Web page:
Legal sports betting has been a part of the landscape abroad for years, and so have gambling-related scandals.

Authorities have busted soccer match-fixing rings in Greece, Spain and eastern Europe in recent years. FIFA, the sport’s world governing body, recently banned a Ghanaian referee for life for his questionable calls during a World Cup qualifying game in 2016; in April, four South African match officials reported being offered $30,000 to fix an international club game in Nigeria.

The sport most susceptible to match-fixing or manipulation, however, may be tennis. A report published in April by an independent panel found “betting-related corruption and other breaches of integrity have taken firm root” in the sport, particularly in the lower and middle levels of the men’s game.

The report cited the sheer number of matches worldwide — 115,000, it estimated — many featuring little-known players and lax monitoring. It also pointed to a decision several years ago by pro tours to sell live scoring data, which created more opportunities for legal sports books to offer in-game wagering.

In the four months since the report was issued, several men’s players have been suspended, two for life, and authorities in Belgium detained more than a dozen people on suspicion of fixing tennis matches.

The suspensions grew out of investigations by the Tennis Integrity Unit, formed by the sport’s governing bodies in 2009.

Joe Asher, chief executive of London-based bookmaker William Hill, said many scandals would stay in the shadows if bets are placed illegally.

“The illegal bookie isn’t picking up the phone and calling the FBI, he’s just going to try to get on the same side of the bet,” Asher said. “So that’s the difference between the black market and the legal market that exists today.”

Garcia-Cano reported from Las Vegas.

ad-high_impact_4
Sports Betting Spotlight Videos
Sports Betting Spotlight: College Football Week 12
Todd Dewey, Kelly Stewart, and John Lukasik discuss their picks for College Football Week 12.
Sports Betting Spotlight: NFL Week 11
Todd Dewey, Kelly Stewart, and John Lukasik discuss their picks for NFL Week 11.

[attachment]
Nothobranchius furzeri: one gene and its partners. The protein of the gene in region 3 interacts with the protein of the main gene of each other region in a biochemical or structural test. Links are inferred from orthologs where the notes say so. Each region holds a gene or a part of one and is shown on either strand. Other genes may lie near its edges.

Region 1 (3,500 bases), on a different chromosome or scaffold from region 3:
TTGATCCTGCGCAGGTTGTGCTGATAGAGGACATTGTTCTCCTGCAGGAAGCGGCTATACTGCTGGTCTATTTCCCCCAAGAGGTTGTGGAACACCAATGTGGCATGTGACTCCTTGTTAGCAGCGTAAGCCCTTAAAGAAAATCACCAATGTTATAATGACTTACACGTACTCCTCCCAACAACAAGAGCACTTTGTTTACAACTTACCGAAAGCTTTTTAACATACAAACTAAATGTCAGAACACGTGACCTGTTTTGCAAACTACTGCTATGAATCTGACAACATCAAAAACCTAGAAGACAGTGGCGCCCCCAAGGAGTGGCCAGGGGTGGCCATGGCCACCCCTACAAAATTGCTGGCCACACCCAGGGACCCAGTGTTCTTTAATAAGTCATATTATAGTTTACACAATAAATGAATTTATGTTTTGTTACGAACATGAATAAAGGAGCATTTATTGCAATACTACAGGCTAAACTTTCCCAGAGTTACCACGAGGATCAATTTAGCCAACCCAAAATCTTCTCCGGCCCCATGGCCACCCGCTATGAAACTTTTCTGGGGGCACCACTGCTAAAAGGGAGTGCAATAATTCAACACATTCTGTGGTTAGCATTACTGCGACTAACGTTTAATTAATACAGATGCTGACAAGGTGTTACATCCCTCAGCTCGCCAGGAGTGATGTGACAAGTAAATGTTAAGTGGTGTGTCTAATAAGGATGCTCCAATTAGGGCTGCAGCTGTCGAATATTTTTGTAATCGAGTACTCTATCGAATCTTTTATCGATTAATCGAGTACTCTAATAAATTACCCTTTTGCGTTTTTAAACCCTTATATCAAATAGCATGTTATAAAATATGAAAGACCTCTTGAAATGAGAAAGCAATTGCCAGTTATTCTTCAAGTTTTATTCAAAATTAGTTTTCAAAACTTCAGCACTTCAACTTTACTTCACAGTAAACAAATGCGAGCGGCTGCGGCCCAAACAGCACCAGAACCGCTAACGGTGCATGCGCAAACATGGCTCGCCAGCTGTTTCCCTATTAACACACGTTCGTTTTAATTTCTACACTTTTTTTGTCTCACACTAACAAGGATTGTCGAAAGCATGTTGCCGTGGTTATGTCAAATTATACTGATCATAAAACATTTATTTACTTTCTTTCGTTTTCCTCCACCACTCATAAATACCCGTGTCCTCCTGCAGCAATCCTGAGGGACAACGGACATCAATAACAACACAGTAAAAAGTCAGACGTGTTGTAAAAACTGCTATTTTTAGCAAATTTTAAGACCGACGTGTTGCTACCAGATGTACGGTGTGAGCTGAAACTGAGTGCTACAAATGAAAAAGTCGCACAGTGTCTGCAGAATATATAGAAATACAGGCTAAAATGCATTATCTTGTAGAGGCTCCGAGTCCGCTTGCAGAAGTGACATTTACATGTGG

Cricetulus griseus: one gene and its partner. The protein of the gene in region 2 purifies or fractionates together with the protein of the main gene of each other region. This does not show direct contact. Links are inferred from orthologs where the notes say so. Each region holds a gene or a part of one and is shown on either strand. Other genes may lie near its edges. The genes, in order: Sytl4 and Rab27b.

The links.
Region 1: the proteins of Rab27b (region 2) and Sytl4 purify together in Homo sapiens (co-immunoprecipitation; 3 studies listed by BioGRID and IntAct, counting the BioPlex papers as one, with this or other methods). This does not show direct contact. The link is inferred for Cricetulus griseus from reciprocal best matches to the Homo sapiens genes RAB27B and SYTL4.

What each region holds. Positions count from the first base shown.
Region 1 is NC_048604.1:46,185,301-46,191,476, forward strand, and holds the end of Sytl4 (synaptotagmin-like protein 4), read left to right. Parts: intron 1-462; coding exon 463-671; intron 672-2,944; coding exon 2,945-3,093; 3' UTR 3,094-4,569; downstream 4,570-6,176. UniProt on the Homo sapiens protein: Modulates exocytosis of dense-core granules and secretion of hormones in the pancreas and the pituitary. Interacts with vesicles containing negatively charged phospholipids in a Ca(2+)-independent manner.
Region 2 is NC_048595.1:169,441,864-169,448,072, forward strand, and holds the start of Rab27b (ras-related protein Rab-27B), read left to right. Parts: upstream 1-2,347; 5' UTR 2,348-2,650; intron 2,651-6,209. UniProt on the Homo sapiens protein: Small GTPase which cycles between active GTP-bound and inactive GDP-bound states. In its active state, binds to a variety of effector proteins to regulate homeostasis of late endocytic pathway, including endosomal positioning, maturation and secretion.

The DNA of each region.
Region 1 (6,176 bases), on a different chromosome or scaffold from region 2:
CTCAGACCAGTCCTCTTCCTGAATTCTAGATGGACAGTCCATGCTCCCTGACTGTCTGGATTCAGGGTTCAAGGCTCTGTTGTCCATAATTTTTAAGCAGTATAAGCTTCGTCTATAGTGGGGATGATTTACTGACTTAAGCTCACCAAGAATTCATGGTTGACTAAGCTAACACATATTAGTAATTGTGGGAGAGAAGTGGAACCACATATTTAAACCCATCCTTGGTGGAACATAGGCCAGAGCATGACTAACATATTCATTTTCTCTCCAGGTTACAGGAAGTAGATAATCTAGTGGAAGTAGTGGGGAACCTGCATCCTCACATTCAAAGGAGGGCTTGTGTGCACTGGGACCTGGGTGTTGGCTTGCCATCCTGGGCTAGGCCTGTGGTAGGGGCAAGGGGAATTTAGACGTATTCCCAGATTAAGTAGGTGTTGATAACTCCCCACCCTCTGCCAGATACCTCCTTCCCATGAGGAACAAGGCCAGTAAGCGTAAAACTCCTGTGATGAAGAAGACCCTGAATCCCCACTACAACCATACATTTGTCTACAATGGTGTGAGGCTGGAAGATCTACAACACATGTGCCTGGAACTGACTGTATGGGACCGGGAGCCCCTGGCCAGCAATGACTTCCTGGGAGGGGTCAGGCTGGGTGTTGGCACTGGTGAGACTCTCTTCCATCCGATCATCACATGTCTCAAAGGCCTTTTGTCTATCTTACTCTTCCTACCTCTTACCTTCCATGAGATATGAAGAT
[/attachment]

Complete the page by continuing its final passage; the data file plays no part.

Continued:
Sports Betting Spotlight: NFL Week 10
Todd Dewey, Kelly Stewart, and John Lukasik break down the NFL Week 10 slate.
Sports Betting Spotlight: College Week 11
Todd Dewey, Kelly Stewart, and John Lukasik break down college football week 11 match ups.
Sports Betting Spotlight: NFL Week 9
Todd Dewey, Kelly Stewart and John Lukasik pick their best bets for week 9 of the NFL football season.
Sports Betting Spotlight: College Week 10
Description: Todd Dewey, Kelly Stewart and John Lukasik pick their best bets for week 10 of the college football season.
Sports Betting Spotlight: NFL Week 8
Todd Dewey, Kelly Stewart and John Lukasik pick their best bets for week 8 of the NFL football season.
Sports Betting Spotlight: College Football Week 9
Todd Dewey, Kelly Stewart and John Lukasik pick their best bets for week 9 of the college football season.
Sports Betting Spotlight: College Football Week 8
Todd Dewey, Kelly Stewart and John Lukasik pick their best bets for week 8 of the college football season.
Sports Betting Spotlight: NFL Week 7
Todd Dewey, Kelly Stewart and John Lukasik pick their best bets for week 7 of the NFL football season.
Sports Betting Spotlight: College Football Week 7
Todd Dewey, Kelly Stewart and John Lukasik pick their best bets for week 7 of the college football season.
Sports Betting Spotlight: College Week 6
Todd Dewey, Kelly Stewart and John Lukasik pick their best bets for week 6 of the college football season.
Sports Betting Spotlight: NFL Week 5
Todd Dewey, Kelly Stewart and John Lukasik pick their best bets for week 5 of the NFL football season.